The recent Solarwinds attack is perhaps the most massive sweeping attack on networks worldwide. For some context, Solarwinds is a company that provides IT management software that’s used to monitor network. The attack was done by compromising an update of their software Orion in what is known as a supply chain attack. This update then carried a payload of malicious code that provided network access to the perpetrators.
Unlike other attacks, many organizations aren’t ready for supply-chain attacks. This modern equivalent of Trojan horse attack could lead to massive financial gains for the cybercriminals responsible from corporate targets, the real aim apparently is to gain access to high-profile credentials of government agencies who fell victim to this attack. The attack is a dragnet that catches all sorts of game but will process only the right ones.
Just recently, in a joint statement by the Federal Bureau of Investigation (FBI), the National Security Agency (NSA), Cybersecurity and Infrastructure Security Agency (CISA) and the Office of the Director of National Intelligence (ODNI), a Russian-backed Advanced Persistent Threat (APT) group, believed to be Cozy Bear, is behind the attacks. And, that the real goal was to gain access to government agencies through a sweeping attack. In short, espionage.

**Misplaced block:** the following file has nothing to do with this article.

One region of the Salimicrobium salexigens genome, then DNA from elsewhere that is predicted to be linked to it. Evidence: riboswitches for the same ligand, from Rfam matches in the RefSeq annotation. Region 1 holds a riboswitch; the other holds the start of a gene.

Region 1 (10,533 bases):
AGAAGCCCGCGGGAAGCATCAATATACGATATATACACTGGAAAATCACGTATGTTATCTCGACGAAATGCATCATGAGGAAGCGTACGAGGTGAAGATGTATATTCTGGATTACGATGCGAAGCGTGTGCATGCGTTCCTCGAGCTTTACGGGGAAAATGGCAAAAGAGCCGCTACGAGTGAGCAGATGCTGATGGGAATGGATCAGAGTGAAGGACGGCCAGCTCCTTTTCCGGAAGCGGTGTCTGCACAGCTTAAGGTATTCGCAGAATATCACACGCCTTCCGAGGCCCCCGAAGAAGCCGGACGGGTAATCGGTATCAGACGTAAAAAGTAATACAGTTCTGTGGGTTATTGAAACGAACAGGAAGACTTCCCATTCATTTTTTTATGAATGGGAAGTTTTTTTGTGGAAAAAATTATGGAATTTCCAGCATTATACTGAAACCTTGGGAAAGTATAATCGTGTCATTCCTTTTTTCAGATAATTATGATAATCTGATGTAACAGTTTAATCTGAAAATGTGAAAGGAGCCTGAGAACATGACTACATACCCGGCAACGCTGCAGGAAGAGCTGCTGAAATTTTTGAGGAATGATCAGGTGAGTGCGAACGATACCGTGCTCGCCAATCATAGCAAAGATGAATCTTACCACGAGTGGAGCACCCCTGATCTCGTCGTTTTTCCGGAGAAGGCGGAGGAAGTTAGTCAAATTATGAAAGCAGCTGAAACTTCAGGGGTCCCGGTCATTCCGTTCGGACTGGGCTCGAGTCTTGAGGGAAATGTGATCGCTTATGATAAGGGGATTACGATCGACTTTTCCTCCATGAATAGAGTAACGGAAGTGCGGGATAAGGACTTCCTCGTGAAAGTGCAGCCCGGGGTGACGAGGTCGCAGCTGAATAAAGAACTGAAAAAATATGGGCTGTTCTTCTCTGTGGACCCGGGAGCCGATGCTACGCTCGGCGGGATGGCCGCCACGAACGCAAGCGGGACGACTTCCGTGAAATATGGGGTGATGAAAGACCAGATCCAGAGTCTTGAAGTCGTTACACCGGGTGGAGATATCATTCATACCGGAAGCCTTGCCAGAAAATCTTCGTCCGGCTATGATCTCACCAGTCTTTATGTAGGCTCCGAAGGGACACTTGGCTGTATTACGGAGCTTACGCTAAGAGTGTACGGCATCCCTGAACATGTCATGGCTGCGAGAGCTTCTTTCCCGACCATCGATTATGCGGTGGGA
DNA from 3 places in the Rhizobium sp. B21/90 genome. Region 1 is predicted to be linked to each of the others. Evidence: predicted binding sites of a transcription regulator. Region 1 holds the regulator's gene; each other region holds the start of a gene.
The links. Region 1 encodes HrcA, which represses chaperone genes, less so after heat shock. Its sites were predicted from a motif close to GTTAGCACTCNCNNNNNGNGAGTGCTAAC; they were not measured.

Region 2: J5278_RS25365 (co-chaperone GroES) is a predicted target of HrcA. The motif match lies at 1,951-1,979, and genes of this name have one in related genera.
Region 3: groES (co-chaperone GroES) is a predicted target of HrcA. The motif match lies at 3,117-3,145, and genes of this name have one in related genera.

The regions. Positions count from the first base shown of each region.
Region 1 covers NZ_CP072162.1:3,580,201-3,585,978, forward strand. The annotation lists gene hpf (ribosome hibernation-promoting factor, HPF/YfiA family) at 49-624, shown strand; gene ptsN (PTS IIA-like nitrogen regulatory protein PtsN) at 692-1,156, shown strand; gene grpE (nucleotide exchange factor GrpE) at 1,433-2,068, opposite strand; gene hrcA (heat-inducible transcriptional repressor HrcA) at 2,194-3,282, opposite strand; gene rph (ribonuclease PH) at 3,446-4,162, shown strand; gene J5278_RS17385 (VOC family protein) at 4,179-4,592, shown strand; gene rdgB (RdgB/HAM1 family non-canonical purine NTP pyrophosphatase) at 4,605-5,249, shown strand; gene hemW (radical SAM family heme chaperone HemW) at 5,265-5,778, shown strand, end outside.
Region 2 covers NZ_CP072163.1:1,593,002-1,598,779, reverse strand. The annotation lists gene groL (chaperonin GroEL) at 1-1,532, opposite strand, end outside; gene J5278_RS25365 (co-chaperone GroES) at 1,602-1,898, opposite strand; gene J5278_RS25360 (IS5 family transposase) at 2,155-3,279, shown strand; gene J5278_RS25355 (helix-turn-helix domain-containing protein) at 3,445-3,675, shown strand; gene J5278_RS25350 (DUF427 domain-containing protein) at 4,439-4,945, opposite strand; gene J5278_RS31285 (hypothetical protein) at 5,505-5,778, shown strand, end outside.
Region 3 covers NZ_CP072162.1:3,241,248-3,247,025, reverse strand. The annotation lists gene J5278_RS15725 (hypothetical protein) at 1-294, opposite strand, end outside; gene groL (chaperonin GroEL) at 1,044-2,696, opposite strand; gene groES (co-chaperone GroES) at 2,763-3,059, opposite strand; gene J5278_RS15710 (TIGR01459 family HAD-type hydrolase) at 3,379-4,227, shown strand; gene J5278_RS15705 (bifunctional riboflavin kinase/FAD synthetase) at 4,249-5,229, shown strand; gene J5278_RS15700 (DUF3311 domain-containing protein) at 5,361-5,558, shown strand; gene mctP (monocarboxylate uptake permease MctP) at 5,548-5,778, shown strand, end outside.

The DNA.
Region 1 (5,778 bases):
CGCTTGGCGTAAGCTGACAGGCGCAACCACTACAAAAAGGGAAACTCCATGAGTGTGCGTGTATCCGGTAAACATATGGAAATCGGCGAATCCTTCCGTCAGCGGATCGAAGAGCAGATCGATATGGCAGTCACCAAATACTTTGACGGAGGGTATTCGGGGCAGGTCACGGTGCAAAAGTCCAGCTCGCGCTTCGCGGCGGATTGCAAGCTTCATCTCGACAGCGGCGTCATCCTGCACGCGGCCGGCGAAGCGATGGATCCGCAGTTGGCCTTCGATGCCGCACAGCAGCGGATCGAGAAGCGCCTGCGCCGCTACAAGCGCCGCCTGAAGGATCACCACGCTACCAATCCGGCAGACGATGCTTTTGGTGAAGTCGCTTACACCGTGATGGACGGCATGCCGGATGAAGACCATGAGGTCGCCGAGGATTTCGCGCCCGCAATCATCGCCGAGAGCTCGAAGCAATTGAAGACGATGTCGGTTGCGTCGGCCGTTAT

It’s believed that over 3,000 US Justice Department Office 365 mailboxes have been compromised, according to a DoJ spokesman. Other affected agencies include the US Department of State, the Department of Energy which stoked fears that hackers are after major utilities, Department of Homeland Security, the National Nuclear Security Administration, and the US Department of Homeland Security.
Solarwinds products service over 18,000 customers which not only include the agencies specified above but a large majority of fortune 500 companies, the US Military, the Pentagon, as well as hundreds of universities worldwide. Solarwinds has since advised customers to upgrade to cleaner versions of their Orion software but security experts have advised to watch out for more suspicious activities as the perpetrators who have already gained access have laterally moved on within their networks.